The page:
Bad Records Keeping a Felony? Supreme Court to Weigh In
Could lazy records keeping or document retention result in felony tax obstruction charges? Could not following an accountant's advice land a business owner in prison? If the Supreme Court of the United States upholds a recent Second Circuit decision calling bad records keeping a felony, they might. But not if the U.S. Chamber of Commerce and National Federation of Independent Business can help it.
Tax Obstruction Charges for Bad Records Keeping
Carlo Marinello was a small business owner in upstate New York. He was charged and convicted of misdemeanors for the willful failure to file personal tax returns and corporate tax returns and felony tax obstruction under section 7212(a) of the Internal Revenue Code. This "Omnibus clause" makes it a felony to "in any other way corruptly or by force or threats of force (including any threatening letter or communication) obstruct or impede, or endeavor to obstruct or impede, the due administration of this title." The prosecutor argued that Marinello "corruptly" failed to maintain corporate record keeping or furnish complete and accurate records to an accountant he consulted but did not hire.
The Omnibus Clause and Intent
The Second Circuit Court of Appeals upheld the conviction, ruling that an act that has the effect of impeding or obstructing the administration of the Internal Revenue Code, or attempting to, counted as felony tax obstruction under the Omnibus Clause, whether or not the activity was actually directed at the IRS or its processes. This interpretation made obstruction with the Code itself a criminal act, not just the investigations of the tax authority. This broad interpretation of the Omnibus Clause has the potential to drastically change the way business owners and the IRS interact. Perhaps that is why the Supreme Court granted certiorari to review the case in the next term.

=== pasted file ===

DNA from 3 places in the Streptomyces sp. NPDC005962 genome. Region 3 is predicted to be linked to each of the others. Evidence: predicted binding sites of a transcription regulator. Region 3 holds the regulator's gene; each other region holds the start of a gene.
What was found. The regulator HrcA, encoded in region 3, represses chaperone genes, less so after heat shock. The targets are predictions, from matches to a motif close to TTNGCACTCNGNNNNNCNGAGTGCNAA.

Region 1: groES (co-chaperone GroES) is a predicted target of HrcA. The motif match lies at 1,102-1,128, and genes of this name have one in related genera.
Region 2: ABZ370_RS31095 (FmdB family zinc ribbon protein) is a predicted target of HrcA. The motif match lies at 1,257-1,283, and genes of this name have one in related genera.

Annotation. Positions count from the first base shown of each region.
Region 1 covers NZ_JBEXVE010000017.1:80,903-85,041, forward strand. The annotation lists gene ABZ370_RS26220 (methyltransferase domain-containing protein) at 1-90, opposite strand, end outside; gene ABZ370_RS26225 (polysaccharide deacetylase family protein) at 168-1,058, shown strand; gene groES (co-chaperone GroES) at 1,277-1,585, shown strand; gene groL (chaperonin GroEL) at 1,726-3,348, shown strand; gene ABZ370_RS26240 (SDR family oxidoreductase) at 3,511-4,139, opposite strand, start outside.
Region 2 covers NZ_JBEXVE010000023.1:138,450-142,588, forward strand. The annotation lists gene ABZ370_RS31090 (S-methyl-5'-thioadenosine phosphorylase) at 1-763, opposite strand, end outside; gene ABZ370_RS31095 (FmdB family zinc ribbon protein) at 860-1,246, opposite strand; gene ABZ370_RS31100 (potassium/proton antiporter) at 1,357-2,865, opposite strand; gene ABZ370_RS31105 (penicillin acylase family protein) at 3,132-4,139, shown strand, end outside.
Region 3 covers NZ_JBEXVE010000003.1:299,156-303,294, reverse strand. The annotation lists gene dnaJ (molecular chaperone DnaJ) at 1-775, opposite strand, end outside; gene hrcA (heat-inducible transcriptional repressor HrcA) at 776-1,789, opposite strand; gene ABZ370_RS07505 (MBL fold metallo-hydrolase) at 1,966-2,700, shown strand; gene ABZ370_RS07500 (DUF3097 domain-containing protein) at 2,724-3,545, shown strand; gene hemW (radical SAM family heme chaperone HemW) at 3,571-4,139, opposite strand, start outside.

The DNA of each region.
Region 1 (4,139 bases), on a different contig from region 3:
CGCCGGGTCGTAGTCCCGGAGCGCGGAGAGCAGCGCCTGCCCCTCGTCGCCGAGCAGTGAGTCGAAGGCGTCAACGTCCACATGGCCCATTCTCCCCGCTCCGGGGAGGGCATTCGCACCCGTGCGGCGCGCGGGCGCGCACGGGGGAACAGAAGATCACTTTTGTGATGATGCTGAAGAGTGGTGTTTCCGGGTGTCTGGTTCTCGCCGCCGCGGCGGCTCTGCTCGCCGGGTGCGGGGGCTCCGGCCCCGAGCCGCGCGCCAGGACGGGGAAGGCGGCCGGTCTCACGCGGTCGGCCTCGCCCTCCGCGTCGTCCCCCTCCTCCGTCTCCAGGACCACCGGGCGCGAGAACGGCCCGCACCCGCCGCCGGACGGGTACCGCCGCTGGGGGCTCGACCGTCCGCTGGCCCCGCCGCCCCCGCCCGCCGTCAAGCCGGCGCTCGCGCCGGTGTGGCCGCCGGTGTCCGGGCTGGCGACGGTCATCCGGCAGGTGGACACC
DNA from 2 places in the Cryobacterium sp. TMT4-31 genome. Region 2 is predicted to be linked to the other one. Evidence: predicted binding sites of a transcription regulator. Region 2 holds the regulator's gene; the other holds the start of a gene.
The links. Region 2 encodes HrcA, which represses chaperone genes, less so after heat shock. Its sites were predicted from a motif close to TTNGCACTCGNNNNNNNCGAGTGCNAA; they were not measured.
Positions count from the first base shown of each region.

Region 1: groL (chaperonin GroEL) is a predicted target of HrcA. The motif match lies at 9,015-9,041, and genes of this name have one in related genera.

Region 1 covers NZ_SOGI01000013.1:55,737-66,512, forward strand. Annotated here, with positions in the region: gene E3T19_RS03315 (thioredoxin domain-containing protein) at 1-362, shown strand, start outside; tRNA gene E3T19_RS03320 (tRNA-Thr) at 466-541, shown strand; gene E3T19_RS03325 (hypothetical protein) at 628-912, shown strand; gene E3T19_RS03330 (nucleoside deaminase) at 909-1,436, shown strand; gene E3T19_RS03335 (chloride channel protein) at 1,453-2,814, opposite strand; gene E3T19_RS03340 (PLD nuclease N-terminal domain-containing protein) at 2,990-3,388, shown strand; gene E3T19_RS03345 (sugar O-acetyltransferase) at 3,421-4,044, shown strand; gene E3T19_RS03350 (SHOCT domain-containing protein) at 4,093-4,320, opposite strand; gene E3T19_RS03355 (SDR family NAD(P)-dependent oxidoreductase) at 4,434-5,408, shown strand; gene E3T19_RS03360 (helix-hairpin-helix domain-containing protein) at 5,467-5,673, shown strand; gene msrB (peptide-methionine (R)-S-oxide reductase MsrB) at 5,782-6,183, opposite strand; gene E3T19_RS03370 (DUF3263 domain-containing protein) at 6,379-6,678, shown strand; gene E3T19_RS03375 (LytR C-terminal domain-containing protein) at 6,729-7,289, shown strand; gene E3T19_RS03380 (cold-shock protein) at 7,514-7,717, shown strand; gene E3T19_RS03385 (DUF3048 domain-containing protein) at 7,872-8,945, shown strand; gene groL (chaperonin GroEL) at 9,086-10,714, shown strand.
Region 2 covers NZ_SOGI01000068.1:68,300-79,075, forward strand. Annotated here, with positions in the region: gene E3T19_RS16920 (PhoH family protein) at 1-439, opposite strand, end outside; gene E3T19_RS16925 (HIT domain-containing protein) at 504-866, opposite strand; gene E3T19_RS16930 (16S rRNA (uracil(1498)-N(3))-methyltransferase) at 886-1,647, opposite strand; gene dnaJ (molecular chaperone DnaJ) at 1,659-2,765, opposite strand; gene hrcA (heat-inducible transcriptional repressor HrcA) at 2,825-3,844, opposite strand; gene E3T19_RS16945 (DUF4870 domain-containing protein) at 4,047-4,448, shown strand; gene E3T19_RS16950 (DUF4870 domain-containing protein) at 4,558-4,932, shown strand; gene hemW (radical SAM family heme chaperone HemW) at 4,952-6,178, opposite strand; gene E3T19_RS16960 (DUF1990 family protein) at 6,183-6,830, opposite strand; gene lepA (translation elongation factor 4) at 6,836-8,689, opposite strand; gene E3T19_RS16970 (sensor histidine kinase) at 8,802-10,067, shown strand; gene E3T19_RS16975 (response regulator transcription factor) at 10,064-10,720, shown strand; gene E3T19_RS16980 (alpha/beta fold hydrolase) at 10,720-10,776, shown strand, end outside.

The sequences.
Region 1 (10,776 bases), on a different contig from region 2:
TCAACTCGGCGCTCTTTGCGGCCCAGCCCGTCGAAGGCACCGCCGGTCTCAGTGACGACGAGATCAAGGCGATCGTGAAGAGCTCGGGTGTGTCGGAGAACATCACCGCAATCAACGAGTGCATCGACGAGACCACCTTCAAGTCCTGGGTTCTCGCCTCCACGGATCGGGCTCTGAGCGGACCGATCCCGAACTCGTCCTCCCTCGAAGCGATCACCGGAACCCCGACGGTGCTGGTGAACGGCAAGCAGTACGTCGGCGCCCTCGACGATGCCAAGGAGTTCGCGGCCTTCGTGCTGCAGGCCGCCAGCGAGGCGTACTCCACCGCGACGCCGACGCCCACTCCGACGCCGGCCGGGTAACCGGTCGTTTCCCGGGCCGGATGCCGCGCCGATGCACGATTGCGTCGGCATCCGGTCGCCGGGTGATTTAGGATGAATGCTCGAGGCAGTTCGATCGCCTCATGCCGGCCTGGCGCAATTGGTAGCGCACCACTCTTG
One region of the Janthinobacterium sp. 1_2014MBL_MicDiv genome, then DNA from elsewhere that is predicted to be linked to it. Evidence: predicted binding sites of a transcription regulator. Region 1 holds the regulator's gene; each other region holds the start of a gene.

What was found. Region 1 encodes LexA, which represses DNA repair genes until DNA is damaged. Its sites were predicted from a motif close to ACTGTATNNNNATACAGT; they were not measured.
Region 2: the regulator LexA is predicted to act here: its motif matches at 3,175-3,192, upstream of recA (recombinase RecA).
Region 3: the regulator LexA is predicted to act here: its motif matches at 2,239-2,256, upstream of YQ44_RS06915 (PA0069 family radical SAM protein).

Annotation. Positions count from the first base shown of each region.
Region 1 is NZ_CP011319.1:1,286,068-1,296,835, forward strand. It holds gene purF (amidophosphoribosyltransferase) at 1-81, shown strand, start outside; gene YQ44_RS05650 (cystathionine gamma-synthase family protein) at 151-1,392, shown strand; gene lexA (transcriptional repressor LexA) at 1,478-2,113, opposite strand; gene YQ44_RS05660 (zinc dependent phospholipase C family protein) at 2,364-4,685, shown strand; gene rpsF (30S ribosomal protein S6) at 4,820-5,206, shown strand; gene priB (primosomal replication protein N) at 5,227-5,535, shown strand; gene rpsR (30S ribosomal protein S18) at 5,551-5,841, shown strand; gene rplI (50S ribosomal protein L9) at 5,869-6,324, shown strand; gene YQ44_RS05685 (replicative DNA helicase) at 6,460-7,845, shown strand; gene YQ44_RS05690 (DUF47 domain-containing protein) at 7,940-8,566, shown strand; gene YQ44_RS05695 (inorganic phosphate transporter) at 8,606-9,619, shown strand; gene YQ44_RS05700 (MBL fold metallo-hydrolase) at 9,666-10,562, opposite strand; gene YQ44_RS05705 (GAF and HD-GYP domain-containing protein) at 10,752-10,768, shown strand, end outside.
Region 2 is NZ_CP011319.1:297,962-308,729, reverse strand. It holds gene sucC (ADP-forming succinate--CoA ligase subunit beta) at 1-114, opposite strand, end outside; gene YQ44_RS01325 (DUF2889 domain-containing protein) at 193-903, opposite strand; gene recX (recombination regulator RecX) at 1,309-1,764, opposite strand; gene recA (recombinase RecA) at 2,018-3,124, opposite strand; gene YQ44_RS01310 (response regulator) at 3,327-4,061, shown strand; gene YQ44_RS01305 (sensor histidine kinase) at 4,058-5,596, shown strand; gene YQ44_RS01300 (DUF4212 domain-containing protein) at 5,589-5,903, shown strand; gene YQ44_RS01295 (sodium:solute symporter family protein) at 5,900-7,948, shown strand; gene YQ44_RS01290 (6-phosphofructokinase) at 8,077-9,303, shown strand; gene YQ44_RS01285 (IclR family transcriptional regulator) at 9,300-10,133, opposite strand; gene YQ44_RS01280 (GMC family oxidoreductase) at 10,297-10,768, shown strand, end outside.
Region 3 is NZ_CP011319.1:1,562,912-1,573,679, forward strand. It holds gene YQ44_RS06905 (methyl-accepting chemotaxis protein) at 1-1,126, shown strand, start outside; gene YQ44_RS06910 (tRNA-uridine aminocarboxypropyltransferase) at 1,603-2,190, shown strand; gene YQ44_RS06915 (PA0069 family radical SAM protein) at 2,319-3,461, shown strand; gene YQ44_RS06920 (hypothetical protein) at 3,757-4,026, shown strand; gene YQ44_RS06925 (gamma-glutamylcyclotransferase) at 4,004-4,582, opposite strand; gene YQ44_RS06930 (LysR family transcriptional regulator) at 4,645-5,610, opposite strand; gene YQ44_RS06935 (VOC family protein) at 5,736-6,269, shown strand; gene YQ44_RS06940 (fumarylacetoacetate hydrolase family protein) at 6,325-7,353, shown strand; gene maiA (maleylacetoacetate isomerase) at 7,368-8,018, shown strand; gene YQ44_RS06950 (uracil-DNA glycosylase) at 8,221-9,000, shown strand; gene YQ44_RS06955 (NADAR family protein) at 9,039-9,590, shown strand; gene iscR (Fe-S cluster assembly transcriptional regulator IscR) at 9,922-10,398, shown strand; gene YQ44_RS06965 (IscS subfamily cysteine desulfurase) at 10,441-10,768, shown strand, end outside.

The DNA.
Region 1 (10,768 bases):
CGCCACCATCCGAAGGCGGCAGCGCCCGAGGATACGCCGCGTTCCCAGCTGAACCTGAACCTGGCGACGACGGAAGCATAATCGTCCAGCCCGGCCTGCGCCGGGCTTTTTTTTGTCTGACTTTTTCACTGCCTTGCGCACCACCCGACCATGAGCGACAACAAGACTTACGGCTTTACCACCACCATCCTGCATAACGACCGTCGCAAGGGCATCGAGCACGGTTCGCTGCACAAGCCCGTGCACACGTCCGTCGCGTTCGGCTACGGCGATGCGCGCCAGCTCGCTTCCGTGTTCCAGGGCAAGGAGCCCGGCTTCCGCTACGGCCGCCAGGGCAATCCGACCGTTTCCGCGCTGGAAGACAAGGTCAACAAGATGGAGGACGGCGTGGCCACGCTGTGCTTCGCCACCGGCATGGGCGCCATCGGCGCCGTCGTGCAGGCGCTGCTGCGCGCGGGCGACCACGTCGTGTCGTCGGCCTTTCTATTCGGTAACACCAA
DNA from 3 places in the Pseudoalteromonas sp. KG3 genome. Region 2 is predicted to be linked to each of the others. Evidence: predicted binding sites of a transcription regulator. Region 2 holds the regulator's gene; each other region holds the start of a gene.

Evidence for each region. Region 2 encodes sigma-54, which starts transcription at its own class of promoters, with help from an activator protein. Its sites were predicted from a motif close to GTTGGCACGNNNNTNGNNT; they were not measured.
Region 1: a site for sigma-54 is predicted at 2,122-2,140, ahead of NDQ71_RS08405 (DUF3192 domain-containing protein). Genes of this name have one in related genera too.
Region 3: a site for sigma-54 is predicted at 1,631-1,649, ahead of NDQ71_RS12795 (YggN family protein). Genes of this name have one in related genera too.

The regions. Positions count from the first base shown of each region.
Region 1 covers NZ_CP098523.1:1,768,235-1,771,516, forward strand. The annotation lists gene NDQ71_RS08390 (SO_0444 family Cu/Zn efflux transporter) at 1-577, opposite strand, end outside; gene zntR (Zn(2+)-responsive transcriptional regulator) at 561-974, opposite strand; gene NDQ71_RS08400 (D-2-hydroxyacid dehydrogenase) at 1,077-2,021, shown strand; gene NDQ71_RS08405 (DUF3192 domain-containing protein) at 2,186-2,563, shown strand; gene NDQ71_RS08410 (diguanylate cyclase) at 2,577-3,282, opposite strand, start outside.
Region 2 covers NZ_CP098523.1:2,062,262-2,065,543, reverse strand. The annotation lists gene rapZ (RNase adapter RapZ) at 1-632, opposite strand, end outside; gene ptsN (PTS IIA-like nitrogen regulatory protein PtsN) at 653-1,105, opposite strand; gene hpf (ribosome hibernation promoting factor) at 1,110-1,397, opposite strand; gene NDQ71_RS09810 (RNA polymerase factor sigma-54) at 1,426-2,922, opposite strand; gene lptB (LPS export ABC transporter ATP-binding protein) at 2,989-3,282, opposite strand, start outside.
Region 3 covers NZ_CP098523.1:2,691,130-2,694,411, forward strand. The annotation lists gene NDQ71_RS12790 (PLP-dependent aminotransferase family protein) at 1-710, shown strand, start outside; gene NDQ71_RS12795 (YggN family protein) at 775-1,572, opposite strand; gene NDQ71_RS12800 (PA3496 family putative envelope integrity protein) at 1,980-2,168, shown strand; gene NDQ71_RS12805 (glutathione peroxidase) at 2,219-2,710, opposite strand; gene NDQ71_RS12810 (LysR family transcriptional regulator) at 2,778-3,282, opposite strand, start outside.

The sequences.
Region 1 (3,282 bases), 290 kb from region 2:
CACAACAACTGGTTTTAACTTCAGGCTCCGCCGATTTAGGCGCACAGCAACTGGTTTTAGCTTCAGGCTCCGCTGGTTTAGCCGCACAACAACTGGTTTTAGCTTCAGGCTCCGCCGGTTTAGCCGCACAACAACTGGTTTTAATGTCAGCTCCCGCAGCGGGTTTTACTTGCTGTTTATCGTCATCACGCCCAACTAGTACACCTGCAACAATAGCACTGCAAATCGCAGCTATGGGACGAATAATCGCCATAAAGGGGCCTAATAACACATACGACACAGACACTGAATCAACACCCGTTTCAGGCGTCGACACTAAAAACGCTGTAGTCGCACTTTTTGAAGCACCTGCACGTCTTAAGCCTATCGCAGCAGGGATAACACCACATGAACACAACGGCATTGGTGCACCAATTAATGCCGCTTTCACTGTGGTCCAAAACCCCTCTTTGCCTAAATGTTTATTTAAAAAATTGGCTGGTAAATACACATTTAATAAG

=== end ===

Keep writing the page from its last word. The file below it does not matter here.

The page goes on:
The Chamber of Commerce and National Federation of Independent Business Weigh In
In anticipation of oral arguments, the U.S. Chamber of Commerce and the National Federation of Independent Business have filed an amici brief in support of business-owning taxpayers. The Chamber calls itself "the world's largest business federation" representing more than three million businesses across the country. The NFIB is a small business advocacy association. Together, they asked the Supreme Court to overturn the Second Circuit decision, calling it:
[S]o overbroad and expansive that it threatens to criminalize a wide array of lawful business conduct, vastly increase the cost to small businesses of ordinary course tax compliance, result in businesses paying more taxes than they owe in order to avoid being accused of a felony, and chill the important role that taxpayer challenges play in the development of the tax law.
The amici brief broke down how the Second Circuit's opinion could put everyday business owners at risk of felony charges.
The Normal Course of Business Turns Criminal
The brief explained how a broad interpretation of the Omnibus Clause could turn everyday business practices into criminal activity:
- Using complex business structures for tax purposes could "impede" the tax code by making audits more difficult.
- Taking deductions on close cases that are arguably not "ordinary and necessary" or are not supported by records could impede the administration of the Code.
- Not voluntarily correcting errors in when revenue was reported, makes the IRS's job more difficult.